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Radiometric Calibration of RapidScat using GPM Microwave Imager
* 1, 2 , 1 , 1
1  Florida Institute of technology, USA
2  Ministry of Communication, ITPC, Iraq


Due to it’s Non-Sun-synchornous orbit, RapidScat is the first scatterometer capable of measuring ocean vector winds over the full diurnal cycle istead of observing given location at the fixed time of day. Non-Sun-synchronous orbit enables also overlap with other satellite instruments that have been flying in Sun-synchronous orbits. Rapidscat covers range between ± 51.6  latitudes and was operated onboard the International Space Station between September 2014 and August 2016. This paper describes process that combines RapidScat’s active/passive mode, simultaneously measuring both the radar surface backscatter (active mode) and microwave emission from the system noise temperature (passive mode). This work presents the radiometric (passive mode) cross-calibration using the GPM Microwave Imager (GMI), to eliminate brightness temperature measurement biases between a pair of radiometer channels operating at slightly different frequencies and incidence angles. The GPM Microwave Imager (GMI) on the GPM Core satellite flies in a low inclination orbit, with conical-scanning dual-polarized beams. Since the RapidScat operates at 13.4 GHz and the closest GMI channel is 10.65 GHz. GMI Tb’s were normalized required before the calibration. The GMI brightness temperatures was translated using the radiative transfer model (RTM) to yield an equivalent Tb prior to direct comparison with RapidScat. Seasonal and systematic biases between two radiometers have been calculated for both polarizations as a function of geometry, atmospheric and ocean brightness temperature models. Calculated biases may be used for measurement correction and reprocessing.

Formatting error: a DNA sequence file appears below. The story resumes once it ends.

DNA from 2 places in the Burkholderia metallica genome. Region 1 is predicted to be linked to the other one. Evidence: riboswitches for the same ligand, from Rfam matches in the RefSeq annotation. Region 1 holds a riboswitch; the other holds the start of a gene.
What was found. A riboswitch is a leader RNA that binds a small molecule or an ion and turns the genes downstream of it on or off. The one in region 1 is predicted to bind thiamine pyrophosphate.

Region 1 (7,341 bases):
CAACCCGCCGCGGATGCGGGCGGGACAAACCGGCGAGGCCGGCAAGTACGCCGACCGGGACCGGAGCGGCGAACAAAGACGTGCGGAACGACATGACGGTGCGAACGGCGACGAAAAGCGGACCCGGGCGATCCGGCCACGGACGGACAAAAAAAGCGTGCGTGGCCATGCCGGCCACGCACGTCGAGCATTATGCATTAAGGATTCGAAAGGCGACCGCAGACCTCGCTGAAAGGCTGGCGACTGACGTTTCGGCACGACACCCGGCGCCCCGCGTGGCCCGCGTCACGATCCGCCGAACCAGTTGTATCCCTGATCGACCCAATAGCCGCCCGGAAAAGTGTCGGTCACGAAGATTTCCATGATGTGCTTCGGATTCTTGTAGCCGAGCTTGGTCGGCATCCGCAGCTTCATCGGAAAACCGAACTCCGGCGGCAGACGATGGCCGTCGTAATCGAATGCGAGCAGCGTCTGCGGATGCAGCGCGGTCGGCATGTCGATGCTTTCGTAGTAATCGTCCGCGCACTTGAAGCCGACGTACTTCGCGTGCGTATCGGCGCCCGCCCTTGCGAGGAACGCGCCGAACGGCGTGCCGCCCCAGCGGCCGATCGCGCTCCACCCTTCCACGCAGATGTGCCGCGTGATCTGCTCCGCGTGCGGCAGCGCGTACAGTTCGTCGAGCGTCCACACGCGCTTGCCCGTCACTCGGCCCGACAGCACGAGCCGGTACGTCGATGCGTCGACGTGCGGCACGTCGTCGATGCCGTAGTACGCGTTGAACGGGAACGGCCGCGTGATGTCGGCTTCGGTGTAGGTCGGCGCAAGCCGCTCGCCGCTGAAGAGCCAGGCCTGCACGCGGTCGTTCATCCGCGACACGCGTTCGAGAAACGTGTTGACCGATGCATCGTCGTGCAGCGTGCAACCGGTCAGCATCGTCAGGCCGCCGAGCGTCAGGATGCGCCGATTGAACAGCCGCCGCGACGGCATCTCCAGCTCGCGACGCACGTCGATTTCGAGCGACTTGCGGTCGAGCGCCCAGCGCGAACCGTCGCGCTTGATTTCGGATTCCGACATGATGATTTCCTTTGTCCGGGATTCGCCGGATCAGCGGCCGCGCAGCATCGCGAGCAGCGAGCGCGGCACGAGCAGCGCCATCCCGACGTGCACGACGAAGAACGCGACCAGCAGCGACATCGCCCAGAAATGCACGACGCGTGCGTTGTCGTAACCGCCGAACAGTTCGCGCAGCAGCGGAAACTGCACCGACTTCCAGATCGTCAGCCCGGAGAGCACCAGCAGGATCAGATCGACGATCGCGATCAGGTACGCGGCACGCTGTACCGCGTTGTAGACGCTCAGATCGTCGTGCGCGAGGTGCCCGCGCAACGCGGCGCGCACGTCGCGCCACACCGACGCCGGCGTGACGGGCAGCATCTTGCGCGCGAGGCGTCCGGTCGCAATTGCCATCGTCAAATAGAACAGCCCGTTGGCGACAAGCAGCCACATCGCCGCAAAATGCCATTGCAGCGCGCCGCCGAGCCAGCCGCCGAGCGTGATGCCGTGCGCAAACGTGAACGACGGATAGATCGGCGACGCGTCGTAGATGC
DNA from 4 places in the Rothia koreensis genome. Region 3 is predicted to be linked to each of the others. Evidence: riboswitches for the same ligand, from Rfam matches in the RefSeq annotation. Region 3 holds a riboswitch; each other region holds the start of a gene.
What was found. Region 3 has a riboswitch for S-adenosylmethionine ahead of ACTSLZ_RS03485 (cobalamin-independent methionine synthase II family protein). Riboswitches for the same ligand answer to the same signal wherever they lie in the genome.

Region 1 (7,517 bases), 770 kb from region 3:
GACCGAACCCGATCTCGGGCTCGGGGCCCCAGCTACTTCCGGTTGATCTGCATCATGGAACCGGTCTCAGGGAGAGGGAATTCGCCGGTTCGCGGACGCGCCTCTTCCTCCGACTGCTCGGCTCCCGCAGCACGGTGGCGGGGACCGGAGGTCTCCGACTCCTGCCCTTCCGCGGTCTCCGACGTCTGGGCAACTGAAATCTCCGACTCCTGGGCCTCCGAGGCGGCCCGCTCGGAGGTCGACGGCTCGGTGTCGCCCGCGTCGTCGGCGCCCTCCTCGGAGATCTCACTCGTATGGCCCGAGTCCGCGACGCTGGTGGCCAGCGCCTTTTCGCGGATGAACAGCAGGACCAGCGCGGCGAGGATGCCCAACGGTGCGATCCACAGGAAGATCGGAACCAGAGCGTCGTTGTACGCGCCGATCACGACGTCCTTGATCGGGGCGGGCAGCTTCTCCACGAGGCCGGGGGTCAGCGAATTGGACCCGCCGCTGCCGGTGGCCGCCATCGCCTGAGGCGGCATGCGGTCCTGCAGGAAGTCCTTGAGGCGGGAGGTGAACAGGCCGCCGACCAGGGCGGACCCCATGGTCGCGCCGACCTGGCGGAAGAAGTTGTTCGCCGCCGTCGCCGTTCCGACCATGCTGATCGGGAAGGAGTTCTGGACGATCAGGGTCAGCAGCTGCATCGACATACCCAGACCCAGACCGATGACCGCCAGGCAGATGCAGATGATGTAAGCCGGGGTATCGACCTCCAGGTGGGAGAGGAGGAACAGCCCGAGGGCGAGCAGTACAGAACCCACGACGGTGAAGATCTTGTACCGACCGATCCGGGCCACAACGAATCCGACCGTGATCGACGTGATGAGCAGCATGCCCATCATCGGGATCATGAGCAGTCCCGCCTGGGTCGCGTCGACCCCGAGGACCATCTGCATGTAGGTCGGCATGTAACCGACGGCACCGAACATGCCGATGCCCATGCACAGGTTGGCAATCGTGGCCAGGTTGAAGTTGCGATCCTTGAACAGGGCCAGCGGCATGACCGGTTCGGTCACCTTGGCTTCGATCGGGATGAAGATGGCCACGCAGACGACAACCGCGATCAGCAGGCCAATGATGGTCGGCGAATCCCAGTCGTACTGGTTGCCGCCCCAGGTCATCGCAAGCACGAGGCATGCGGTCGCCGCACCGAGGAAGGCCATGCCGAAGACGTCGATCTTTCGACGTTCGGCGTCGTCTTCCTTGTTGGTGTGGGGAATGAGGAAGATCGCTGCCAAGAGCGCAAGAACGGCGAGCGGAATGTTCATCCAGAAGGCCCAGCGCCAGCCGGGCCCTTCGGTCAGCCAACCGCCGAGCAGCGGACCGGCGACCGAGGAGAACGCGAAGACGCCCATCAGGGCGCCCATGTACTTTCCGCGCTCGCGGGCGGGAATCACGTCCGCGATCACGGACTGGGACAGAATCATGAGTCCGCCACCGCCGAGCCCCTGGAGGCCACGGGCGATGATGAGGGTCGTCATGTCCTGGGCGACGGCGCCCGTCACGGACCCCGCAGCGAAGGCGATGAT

Keywords: RapidScat; GPM Imager; radiometric calibration; brightness tempreture